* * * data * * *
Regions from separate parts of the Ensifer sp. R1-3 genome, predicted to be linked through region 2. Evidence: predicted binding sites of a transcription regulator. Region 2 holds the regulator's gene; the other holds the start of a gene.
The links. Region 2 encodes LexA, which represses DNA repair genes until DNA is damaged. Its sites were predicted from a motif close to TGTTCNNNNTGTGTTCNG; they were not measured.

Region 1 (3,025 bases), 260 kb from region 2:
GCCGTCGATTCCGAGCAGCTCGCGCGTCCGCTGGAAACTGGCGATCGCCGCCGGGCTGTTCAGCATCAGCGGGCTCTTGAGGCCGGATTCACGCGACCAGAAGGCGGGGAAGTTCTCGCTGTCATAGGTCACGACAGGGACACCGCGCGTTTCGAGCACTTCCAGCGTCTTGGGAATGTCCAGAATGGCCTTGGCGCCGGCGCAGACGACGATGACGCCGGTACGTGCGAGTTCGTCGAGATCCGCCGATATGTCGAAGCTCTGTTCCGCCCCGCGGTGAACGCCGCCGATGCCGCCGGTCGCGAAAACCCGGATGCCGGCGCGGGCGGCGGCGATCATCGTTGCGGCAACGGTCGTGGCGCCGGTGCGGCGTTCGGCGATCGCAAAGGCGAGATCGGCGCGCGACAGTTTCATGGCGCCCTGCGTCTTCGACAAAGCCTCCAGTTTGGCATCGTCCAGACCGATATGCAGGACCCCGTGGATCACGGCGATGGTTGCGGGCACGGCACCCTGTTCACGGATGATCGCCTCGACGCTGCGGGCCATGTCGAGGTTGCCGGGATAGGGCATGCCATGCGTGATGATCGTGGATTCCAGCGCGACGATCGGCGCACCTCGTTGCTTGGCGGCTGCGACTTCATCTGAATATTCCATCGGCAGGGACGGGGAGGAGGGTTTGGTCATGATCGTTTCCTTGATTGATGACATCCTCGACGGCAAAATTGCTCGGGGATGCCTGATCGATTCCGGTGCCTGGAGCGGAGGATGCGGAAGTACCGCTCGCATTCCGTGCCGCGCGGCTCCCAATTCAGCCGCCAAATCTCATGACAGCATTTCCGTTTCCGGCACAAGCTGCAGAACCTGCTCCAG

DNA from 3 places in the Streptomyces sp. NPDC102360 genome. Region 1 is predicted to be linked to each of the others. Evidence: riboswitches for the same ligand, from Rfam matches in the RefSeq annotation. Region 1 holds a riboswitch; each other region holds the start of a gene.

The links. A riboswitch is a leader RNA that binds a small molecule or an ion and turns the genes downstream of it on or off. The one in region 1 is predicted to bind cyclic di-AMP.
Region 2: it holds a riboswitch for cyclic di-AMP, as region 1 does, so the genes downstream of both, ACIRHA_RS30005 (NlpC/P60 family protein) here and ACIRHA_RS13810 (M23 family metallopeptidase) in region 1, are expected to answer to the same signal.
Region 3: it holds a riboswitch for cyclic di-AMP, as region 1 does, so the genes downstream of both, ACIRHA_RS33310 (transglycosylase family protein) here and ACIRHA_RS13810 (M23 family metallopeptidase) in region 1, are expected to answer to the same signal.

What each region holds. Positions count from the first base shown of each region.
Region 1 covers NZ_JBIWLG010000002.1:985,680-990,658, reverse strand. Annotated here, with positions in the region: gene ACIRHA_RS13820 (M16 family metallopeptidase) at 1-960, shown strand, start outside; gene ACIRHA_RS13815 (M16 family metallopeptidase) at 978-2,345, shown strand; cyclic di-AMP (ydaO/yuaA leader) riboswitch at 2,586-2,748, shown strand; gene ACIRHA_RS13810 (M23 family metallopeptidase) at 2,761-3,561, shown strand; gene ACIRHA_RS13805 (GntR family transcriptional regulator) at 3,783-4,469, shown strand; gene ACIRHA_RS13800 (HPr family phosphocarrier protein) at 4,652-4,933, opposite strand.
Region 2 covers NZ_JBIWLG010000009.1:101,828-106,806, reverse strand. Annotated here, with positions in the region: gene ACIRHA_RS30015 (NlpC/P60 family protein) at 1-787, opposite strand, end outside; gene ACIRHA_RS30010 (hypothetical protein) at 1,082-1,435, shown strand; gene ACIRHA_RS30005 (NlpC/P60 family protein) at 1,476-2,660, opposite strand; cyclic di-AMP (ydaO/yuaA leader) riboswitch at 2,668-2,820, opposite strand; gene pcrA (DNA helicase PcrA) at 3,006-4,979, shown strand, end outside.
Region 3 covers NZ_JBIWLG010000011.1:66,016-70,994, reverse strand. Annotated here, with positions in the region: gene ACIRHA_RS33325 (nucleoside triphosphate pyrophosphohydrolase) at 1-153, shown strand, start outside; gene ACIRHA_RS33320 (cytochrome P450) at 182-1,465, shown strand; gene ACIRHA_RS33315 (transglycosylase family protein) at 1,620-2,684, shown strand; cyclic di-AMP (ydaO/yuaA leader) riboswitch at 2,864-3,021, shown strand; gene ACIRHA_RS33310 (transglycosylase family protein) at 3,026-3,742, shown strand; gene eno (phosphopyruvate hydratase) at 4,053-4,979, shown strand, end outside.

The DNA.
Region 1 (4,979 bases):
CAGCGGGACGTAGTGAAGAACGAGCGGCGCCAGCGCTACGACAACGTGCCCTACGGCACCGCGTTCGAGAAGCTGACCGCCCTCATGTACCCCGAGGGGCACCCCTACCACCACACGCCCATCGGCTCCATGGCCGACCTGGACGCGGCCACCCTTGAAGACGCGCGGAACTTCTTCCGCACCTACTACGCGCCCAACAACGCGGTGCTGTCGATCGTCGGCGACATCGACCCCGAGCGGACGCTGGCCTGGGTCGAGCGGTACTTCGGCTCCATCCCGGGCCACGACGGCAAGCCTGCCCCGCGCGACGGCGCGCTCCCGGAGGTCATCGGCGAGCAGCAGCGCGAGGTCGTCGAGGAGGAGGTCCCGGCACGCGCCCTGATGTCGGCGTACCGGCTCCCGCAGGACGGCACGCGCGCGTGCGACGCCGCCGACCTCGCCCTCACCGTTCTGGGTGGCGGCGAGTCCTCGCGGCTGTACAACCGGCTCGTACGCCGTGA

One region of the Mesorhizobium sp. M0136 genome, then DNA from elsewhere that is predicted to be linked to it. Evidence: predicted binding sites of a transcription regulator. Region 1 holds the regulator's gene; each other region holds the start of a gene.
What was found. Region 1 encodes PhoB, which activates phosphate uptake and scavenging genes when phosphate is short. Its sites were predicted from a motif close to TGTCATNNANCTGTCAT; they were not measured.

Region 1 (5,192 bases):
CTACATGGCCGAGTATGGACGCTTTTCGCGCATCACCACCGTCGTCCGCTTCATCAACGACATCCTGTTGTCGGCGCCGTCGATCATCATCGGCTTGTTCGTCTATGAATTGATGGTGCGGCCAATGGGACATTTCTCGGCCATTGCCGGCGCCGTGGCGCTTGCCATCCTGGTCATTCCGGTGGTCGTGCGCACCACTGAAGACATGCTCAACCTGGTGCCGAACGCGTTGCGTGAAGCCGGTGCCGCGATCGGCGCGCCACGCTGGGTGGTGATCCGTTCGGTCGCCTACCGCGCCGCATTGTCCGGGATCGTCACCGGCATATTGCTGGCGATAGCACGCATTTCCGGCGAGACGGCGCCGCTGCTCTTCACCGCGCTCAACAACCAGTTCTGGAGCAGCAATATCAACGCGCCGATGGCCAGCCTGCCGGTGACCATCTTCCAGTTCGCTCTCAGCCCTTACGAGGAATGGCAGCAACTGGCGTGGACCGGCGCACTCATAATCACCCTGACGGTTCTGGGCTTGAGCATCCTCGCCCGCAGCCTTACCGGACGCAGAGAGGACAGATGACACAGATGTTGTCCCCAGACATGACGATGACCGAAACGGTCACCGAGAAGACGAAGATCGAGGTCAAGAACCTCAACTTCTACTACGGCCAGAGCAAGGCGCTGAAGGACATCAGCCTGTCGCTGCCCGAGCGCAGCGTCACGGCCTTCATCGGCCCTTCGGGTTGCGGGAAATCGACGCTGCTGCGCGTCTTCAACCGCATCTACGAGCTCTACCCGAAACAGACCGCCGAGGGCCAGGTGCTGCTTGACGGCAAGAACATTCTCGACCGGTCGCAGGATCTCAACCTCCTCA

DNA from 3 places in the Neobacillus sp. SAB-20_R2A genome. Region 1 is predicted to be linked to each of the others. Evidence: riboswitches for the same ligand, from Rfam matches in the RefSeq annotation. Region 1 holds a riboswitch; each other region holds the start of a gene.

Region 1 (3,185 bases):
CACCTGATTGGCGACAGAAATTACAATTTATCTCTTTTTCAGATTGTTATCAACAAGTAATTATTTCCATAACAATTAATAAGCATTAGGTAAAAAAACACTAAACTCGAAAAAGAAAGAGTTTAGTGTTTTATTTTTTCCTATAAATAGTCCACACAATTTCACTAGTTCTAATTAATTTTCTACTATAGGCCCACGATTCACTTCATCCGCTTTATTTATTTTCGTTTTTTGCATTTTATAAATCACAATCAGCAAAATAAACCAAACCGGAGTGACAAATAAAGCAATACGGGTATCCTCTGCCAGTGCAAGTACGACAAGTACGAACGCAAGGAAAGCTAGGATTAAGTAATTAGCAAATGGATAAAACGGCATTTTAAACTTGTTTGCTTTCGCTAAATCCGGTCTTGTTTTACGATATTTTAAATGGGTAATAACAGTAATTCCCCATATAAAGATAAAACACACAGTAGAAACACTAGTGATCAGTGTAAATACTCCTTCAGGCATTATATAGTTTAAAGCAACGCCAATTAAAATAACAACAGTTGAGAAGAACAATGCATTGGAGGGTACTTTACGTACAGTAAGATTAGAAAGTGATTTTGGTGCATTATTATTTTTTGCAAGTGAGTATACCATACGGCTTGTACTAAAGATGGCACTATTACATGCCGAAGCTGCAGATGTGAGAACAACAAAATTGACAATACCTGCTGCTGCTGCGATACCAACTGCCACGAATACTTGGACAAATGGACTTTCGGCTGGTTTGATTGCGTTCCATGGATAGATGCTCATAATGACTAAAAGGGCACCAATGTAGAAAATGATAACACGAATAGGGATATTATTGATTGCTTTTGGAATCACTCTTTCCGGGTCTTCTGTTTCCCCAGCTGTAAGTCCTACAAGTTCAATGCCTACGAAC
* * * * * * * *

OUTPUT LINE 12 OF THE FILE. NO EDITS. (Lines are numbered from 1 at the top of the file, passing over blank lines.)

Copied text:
Region 3 covers NZ_JBIWLG010000011.1:66,016-70,994, reverse strand. Annotated here, with positions in the region: gene ACIRHA_RS33325 (nucleoside triphosphate pyrophosphohydrolase) at 1-153, shown strand, start outside; gene ACIRHA_RS33320 (cytochrome P450) at 182-1,465, shown strand; gene ACIRHA_RS33315 (transglycosylase family protein) at 1,620-2,684, shown strand; cyclic di-AMP (ydaO/yuaA leader) riboswitch at 2,864-3,021, shown strand; gene ACIRHA_RS33310 (transglycosylase family protein) at 3,026-3,742, shown strand; gene eno (phosphopyruvate hydratase) at 4,053-4,979, shown strand, end outside.